The controversial white author of Girl, Wash Your Face seemingly equated herself to Harriet Tubman—and the backlash surrounding her privilege was quick.

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An image of Rachel Hollis.
Credit: Getty Images.

Suddenly seeing the name Rachel Hollis everywhere you turn? That's because she's found herself in a bit of hot water over controversial comments about her own privilege where she compared herself—a white woman—to Harriet Tubman and the struggles she faced.

I'll let that sink in for a moment.

But Hollis is no stranger to backlash. Here's what you need to know about the current drama surrounding the influencer—and why many people have been boycotting her for some time now.

Who Is Rachel Hollis?

You probably first heard of influencer, mom of four, and author Rachel Hollis back in 2018 when her self-help book, Girl, Wash Your Face, became an instant best-seller. Hollis's tough-love approach made the book wildly popular, but she was quickly hit with criticism for spewing "toxic positivity." Hollis may have been aiming to inspire others to reach their full potential and cut the excuses, but her message—"You, and only you, are ultimately responsible for how happy you are"—felt tone-deaf and privileged, especially when you take into consideration the struggles and inequities that people of color face every day. As Laura Turner wrote for BuzzFeed in 2018, "Hollis doesn't address the possibility that for some people, obstacles to happiness are outside their control. And it is proof of her hard-earned privilege that she doesn't have to."

Fast-forward to 2019 and Hollis is accused of plagiarizing quotes on Instagram. The same thing happened in April 2020 when she was hit with backlash after posting part of a Maya Angelou poem on Instagram and seemingly suggesting the words were her own since there was no attribution.

Hollis ultimately apologized but shifted some of the blame to her social media team: "While I didn't create or post the graphic, I am the leader of the team that did and so I accept full responsibility for their actions. I can't imagine how deeply hurtful it is to the African American community to see the words of your heroes used without credit. This has happened to you far too often and I hate—I literally HATE—that anything produced by my company added to your pain … I understand that this post without credit is not a little thing to you … this is death by a thousand cuts. This is the millionth type of incident like this you've experienced."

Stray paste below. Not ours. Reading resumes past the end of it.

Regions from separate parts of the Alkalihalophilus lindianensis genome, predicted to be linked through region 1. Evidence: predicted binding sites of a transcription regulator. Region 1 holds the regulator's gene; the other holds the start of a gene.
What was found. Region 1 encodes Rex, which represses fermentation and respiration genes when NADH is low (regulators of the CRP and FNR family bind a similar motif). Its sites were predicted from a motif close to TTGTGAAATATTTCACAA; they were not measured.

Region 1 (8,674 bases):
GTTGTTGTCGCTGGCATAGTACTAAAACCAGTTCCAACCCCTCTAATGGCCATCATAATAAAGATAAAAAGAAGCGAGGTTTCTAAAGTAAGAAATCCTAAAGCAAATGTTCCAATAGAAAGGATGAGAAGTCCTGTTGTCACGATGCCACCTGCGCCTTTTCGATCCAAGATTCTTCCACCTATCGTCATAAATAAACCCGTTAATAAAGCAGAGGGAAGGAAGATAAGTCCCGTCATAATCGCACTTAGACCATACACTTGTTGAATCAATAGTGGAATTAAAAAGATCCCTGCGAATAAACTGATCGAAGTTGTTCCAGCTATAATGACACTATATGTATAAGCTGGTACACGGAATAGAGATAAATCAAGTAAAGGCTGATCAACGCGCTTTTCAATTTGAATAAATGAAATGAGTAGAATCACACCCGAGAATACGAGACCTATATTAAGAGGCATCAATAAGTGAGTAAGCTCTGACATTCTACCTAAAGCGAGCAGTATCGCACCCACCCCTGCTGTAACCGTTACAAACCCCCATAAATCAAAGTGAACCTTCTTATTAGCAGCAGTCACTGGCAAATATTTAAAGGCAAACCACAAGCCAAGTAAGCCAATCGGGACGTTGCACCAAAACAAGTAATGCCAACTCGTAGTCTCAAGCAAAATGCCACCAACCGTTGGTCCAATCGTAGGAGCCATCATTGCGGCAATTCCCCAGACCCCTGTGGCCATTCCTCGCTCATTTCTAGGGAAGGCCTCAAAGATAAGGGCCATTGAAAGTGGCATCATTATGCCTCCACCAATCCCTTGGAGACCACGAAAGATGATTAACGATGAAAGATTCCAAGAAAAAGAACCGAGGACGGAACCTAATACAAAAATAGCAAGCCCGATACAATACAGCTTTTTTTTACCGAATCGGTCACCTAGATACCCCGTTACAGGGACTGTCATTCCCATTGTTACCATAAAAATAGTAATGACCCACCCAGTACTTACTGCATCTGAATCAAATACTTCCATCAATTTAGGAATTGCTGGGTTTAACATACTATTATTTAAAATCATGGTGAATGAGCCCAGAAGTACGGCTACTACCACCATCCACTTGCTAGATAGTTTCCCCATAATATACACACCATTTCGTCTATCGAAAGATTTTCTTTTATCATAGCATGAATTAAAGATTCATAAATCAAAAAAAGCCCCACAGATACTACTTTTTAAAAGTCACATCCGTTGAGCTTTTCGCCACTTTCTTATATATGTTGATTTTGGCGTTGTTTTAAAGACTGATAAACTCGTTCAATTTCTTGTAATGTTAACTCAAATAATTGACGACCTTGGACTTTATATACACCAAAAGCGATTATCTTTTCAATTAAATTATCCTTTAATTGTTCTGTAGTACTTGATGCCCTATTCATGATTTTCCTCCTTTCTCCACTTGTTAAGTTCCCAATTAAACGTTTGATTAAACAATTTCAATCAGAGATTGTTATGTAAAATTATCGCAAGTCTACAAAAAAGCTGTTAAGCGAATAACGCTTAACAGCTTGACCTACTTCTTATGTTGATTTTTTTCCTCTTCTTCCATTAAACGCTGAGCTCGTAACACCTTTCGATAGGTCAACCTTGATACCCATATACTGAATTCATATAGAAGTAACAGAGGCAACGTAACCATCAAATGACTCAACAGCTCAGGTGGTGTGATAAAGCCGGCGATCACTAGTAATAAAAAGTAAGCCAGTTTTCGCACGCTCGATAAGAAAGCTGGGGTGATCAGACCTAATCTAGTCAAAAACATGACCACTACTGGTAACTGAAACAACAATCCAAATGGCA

Why Are People so Upset Now?

Seems like Hollis just can't escape the drama. The latest? In a now-deleted TikTok, Hollis talks about the "sweet woman" who cleans her toilets twice a week—and how a commenter called her out for her privilege. The author owns up to being "super freaking privileged," but insists that she worked her a** off to have this sort of lifestyle.

But it didn't end there. Hollis responded to the commenter calling her "unrelatable" by agreeing, saying, "Literally everything I do in my life is to live a life that most people can't relate to" because "most people won't work this hard." To prove her point that "Every woman I admire in history was unrelatable," Harris captioned the video with some examples of "unrelatable AF" women from history: Harriet Tubman, Ruth Bader Ginsburg, Oprah Winfrey, and Malala Yousafzai.

Her followers were quick to respond to—and even educate—Hollis on why this was problematic, but her initial apology came off as insincere and, again, shifted the blame over to her team. It seemed that Hollis didn't really grasp the issue of her privilege, which users have been quick to point out on social media.

On top of all this, users are even alleging that Hollis deleted comments from BIPOC educators who were trying to help her—and some of her followers—understand why people were upset and learn from the experience.

Here's How Hollis Is Responding

It's not the first time Hollis has been called out for her behavior—and she's no stranger to public apologies. For her second apology in response to the TikTok in question, Hollis took to Instagram to address her 1.6 million followers:

"I'm not going to do this perfectly but going to speak from the heart," Hollis wrote in a series of slides. "I'm so deeply sorry for the things I said in my recent posts and the hurt I have caused in the past few days. I know I've caused tremendous pain in mentioning prominent women—including several women of color—whose struggles and achievements I can't possibly understand. By talking about my own success, I diminished the struggles and hard work of many people who work tirelessly every day. I disregarded the people whose hard work doesn't afford them financial security, often due to inherently racist and biased systems. I did not allow a space for people to voice their anger, hurt, and disappointment, which caused even more pain. I acknowledge my privilege and the advantage I have as a white woman, no matter how I grew up. There are many things I would like to say to reiterate just how sorry I am, but the important thing for me to do now, something I should have already done, is honestly, be quiet and listen. I know I have disappointed so many people, myself included, and I take full accountability. I am so sorry."